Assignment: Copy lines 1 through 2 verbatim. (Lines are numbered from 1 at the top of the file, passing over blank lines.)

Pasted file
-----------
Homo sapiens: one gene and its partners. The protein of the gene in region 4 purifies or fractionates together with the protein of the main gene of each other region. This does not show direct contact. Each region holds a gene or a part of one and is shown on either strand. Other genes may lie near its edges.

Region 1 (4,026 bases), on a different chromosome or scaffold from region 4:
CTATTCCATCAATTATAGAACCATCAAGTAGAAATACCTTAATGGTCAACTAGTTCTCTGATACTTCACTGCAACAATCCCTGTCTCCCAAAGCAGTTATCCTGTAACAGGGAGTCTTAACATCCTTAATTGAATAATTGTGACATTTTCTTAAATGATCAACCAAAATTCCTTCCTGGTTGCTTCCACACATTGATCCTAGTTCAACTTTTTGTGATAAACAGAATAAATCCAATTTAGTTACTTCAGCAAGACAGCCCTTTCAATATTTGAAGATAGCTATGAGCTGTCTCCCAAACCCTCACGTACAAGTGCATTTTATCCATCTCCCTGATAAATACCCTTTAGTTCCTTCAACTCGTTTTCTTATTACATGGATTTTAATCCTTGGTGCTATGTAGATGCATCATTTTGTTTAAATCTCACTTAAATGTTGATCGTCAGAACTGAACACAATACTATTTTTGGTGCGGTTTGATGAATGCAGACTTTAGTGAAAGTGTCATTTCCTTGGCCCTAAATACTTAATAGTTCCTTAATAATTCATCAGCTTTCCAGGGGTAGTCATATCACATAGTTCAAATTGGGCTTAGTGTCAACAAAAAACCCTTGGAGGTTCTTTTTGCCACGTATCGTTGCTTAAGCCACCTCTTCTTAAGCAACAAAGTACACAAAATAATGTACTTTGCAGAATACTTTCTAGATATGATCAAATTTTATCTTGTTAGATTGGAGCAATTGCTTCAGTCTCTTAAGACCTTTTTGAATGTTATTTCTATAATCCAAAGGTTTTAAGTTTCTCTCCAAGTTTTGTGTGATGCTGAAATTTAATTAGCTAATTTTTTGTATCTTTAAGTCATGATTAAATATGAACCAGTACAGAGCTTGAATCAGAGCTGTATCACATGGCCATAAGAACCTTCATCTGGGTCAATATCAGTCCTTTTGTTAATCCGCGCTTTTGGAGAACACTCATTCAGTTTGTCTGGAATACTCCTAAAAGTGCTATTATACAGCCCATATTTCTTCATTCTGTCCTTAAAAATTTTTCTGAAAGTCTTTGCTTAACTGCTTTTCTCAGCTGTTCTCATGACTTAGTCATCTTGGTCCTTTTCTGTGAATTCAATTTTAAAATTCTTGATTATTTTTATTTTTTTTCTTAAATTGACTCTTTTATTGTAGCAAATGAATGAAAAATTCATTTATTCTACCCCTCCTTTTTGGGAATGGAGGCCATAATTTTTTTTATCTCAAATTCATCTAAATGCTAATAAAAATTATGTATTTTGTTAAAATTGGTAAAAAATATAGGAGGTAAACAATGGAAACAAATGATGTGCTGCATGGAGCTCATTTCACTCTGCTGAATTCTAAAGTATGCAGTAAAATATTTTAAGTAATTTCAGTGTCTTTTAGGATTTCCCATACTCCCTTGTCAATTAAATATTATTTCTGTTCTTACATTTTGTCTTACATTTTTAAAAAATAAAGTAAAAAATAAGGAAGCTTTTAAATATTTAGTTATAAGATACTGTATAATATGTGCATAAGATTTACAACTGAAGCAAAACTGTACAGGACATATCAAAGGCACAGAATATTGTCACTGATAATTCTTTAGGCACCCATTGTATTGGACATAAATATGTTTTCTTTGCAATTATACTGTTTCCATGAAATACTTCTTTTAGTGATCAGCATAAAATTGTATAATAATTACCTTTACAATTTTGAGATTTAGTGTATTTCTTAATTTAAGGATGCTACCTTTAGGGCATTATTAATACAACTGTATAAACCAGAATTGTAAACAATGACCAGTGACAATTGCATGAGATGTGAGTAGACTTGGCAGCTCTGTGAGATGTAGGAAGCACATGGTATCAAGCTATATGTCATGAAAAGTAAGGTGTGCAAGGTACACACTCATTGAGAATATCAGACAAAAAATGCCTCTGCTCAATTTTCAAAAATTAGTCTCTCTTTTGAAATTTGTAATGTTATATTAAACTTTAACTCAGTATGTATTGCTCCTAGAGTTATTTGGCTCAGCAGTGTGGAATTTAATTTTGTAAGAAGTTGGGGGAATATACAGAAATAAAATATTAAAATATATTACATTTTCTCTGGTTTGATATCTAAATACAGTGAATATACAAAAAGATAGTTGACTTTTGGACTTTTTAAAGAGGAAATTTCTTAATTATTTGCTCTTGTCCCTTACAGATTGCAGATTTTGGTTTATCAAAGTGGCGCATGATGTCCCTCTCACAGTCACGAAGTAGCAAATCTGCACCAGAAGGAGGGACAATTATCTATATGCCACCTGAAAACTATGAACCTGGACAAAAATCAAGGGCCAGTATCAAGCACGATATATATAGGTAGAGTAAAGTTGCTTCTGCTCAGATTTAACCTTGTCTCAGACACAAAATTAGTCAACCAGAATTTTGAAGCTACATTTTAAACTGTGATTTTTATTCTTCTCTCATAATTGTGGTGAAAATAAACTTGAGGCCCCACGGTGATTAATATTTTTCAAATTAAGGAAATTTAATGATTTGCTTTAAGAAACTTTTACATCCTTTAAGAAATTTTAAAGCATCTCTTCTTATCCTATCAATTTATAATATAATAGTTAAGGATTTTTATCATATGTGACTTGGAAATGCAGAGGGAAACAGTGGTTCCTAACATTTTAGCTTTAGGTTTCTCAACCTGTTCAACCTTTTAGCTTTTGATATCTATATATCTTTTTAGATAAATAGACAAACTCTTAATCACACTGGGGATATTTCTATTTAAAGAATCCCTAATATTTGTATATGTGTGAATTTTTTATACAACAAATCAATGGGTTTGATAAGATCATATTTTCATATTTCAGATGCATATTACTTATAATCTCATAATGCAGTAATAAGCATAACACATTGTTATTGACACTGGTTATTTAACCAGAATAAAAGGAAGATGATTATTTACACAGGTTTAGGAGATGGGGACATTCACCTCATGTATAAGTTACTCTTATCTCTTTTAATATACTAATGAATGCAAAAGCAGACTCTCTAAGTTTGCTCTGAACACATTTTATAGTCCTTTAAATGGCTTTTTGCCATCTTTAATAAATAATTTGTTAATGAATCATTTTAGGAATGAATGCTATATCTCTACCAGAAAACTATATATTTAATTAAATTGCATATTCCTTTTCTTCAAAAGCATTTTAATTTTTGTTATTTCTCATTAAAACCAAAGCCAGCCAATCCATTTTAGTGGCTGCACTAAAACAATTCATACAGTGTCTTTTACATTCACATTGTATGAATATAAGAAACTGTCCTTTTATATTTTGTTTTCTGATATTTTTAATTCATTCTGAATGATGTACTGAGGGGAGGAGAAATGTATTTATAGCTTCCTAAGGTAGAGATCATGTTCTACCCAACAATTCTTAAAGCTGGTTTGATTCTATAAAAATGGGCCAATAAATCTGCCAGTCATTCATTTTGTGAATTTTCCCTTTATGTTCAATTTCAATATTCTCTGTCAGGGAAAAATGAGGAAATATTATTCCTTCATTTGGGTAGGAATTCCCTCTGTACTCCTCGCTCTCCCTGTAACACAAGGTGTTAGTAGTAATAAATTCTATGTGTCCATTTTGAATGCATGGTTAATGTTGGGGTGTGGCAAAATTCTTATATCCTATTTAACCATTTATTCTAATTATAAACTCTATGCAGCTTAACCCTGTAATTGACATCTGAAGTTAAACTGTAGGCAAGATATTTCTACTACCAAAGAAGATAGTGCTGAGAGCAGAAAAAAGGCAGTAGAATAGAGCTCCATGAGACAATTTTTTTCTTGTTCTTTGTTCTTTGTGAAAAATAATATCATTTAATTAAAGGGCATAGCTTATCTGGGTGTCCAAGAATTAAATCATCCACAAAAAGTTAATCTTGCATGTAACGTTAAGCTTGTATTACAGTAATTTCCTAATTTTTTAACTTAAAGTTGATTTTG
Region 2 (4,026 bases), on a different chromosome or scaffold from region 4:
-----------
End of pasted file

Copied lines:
Homo sapiens: one gene and its partners. The protein of the gene in region 4 purifies or fractionates together with the protein of the main gene of each other region. This does not show direct contact. Each region holds a gene or a part of one and is shown on either strand. Other genes may lie near its edges.

Region 1 (4,026 bases), on a different chromosome or scaffold from region 4: